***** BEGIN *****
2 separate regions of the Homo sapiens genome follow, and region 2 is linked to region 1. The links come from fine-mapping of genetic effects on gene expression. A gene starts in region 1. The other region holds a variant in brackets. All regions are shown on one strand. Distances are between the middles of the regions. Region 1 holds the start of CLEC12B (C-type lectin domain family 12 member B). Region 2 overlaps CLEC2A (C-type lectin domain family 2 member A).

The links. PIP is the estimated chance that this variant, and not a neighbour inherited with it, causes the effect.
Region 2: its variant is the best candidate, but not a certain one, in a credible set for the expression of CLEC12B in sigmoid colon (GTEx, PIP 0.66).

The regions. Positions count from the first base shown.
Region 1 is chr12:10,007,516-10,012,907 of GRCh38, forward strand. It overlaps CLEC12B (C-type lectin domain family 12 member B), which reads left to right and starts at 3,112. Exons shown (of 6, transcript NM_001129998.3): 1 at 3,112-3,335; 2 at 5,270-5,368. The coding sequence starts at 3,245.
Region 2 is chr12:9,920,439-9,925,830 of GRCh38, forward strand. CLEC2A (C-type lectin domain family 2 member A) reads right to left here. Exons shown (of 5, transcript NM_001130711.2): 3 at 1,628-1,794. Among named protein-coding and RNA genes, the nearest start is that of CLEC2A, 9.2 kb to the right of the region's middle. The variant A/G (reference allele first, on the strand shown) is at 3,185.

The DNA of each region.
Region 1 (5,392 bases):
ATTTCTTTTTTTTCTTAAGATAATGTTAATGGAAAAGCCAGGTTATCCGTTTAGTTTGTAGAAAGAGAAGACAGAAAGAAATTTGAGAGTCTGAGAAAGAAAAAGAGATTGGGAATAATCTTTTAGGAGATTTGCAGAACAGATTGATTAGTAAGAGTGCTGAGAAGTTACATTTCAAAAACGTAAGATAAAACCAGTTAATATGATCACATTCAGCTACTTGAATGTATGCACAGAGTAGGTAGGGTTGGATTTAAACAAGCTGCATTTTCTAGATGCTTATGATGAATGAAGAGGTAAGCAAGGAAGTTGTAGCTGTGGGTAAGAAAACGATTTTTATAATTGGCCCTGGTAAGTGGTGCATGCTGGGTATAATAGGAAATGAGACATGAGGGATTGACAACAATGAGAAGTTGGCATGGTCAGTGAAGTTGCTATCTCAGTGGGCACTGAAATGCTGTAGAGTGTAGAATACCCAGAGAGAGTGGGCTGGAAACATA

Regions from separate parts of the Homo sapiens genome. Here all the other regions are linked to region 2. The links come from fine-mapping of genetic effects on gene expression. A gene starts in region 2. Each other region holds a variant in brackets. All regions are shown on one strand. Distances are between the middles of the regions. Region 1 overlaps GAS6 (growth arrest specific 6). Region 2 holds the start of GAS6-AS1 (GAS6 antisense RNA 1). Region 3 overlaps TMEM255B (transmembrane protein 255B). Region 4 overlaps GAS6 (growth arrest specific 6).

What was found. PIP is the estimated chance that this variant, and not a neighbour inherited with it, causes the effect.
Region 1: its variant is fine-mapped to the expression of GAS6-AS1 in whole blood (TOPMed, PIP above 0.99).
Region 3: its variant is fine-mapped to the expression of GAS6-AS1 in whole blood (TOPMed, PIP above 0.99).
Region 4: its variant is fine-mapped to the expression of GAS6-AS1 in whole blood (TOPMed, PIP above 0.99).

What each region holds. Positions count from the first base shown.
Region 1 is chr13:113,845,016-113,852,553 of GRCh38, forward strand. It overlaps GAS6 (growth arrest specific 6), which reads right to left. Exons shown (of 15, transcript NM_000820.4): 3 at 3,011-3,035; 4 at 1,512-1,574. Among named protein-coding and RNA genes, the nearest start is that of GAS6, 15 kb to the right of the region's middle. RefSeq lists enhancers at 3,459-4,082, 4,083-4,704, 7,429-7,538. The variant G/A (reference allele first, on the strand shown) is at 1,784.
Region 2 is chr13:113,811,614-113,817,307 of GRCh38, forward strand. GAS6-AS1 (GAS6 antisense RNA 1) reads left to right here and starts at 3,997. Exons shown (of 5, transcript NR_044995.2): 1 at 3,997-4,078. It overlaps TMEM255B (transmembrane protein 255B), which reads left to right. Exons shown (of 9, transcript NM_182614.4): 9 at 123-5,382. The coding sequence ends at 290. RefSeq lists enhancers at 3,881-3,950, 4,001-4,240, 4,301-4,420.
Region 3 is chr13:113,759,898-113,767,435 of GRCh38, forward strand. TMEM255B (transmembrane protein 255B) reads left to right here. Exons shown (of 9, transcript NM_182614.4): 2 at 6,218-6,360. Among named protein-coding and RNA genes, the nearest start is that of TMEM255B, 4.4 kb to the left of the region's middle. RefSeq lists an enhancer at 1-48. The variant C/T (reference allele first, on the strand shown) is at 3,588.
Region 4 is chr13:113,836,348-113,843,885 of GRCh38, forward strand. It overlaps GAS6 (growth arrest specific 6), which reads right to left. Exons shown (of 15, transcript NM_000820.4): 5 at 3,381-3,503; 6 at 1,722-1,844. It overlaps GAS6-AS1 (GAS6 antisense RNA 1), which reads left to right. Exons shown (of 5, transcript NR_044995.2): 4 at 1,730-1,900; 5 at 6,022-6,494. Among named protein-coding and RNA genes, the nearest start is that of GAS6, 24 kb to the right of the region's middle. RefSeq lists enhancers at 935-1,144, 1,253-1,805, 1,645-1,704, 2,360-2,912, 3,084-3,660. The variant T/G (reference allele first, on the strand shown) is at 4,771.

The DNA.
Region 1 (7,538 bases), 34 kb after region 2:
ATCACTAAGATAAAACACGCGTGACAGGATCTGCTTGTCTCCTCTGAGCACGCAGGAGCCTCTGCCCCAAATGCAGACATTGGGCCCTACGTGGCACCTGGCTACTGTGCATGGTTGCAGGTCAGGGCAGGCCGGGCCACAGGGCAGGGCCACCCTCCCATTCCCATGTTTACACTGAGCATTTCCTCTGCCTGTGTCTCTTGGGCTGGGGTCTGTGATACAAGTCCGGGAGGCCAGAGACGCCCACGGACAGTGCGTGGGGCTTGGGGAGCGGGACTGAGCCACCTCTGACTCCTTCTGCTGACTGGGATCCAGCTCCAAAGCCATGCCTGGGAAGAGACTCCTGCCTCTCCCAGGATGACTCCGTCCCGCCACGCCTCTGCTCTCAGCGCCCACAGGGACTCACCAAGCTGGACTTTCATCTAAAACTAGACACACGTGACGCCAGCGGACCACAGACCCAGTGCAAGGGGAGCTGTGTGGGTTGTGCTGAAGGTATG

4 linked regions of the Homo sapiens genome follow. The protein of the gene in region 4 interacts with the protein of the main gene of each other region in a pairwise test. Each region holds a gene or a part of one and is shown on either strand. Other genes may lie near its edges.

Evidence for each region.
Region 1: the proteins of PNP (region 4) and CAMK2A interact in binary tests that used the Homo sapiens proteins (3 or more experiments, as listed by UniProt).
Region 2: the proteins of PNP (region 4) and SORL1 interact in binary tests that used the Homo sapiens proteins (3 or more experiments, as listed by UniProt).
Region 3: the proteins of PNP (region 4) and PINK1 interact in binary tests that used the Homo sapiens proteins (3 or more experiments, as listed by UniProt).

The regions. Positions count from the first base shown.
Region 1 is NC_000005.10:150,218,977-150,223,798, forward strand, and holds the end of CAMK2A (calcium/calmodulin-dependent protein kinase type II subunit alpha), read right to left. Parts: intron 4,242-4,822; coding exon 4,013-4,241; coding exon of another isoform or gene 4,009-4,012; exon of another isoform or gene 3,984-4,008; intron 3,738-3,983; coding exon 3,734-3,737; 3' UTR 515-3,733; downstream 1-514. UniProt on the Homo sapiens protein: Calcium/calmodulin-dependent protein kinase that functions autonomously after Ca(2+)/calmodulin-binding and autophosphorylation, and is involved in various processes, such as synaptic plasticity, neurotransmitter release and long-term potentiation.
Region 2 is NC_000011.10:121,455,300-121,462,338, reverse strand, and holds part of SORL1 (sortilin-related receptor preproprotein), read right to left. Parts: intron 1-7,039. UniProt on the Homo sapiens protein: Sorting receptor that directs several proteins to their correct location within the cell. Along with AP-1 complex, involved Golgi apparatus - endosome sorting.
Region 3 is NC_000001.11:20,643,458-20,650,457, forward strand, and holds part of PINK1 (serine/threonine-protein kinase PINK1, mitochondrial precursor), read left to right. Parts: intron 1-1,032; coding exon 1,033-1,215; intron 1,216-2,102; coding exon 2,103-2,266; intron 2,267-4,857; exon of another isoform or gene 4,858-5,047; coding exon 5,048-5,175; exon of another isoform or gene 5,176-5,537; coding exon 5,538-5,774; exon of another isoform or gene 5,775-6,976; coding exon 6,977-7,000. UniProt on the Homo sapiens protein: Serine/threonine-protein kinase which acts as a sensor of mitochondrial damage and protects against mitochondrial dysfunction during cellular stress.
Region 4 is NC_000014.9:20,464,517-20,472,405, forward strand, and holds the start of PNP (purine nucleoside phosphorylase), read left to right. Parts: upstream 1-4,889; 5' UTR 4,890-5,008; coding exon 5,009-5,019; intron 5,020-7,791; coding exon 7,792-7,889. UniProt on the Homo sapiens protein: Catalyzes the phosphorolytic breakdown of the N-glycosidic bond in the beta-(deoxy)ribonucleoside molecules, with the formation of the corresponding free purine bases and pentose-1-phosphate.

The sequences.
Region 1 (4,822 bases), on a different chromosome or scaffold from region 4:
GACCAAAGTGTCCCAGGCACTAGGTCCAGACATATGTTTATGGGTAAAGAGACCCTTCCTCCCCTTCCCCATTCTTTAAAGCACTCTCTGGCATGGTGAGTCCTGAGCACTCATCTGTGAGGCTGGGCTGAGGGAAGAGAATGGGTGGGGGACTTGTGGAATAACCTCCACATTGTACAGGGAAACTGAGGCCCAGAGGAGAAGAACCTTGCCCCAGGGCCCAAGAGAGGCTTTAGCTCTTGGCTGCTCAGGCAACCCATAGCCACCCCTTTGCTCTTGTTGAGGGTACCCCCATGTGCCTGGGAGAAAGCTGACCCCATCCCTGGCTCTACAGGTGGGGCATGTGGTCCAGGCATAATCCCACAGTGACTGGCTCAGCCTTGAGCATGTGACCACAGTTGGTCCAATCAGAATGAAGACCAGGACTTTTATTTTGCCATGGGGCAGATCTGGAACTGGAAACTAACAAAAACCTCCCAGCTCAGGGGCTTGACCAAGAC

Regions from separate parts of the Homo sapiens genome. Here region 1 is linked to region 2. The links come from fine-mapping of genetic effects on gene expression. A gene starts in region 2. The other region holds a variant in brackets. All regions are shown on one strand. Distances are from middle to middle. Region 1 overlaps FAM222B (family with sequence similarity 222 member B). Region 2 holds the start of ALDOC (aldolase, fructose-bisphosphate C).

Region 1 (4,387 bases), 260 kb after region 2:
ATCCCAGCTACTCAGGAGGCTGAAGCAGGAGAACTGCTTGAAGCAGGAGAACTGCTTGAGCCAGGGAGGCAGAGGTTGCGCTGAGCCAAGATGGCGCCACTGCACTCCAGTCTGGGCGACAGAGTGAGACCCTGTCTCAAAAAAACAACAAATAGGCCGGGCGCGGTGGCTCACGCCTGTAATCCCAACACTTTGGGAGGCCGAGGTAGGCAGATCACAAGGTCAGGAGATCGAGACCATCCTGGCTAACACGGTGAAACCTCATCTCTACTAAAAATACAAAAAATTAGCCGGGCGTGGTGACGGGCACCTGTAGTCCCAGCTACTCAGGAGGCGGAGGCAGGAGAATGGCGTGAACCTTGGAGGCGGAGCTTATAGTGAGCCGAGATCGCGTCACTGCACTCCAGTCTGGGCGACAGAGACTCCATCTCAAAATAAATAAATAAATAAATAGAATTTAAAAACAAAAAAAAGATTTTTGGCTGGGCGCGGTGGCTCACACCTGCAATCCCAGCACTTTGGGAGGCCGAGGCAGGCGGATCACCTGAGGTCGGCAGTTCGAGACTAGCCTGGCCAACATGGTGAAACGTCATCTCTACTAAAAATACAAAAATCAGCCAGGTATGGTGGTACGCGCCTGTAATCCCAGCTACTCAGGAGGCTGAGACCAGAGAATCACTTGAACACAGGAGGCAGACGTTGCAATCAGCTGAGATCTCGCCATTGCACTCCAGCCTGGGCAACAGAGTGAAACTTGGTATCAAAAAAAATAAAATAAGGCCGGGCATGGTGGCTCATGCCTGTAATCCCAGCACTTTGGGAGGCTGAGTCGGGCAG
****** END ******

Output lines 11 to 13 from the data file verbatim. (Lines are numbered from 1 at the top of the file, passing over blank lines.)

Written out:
What was found. PIP is the estimated chance that this variant, and not a neighbour inherited with it, causes the effect.
Region 1: its variant is fine-mapped to the expression of GAS6-AS1 in whole blood (TOPMed, PIP above 0.99).
Region 3: its variant is fine-mapped to the expression of GAS6-AS1 in whole blood (TOPMed, PIP above 0.99).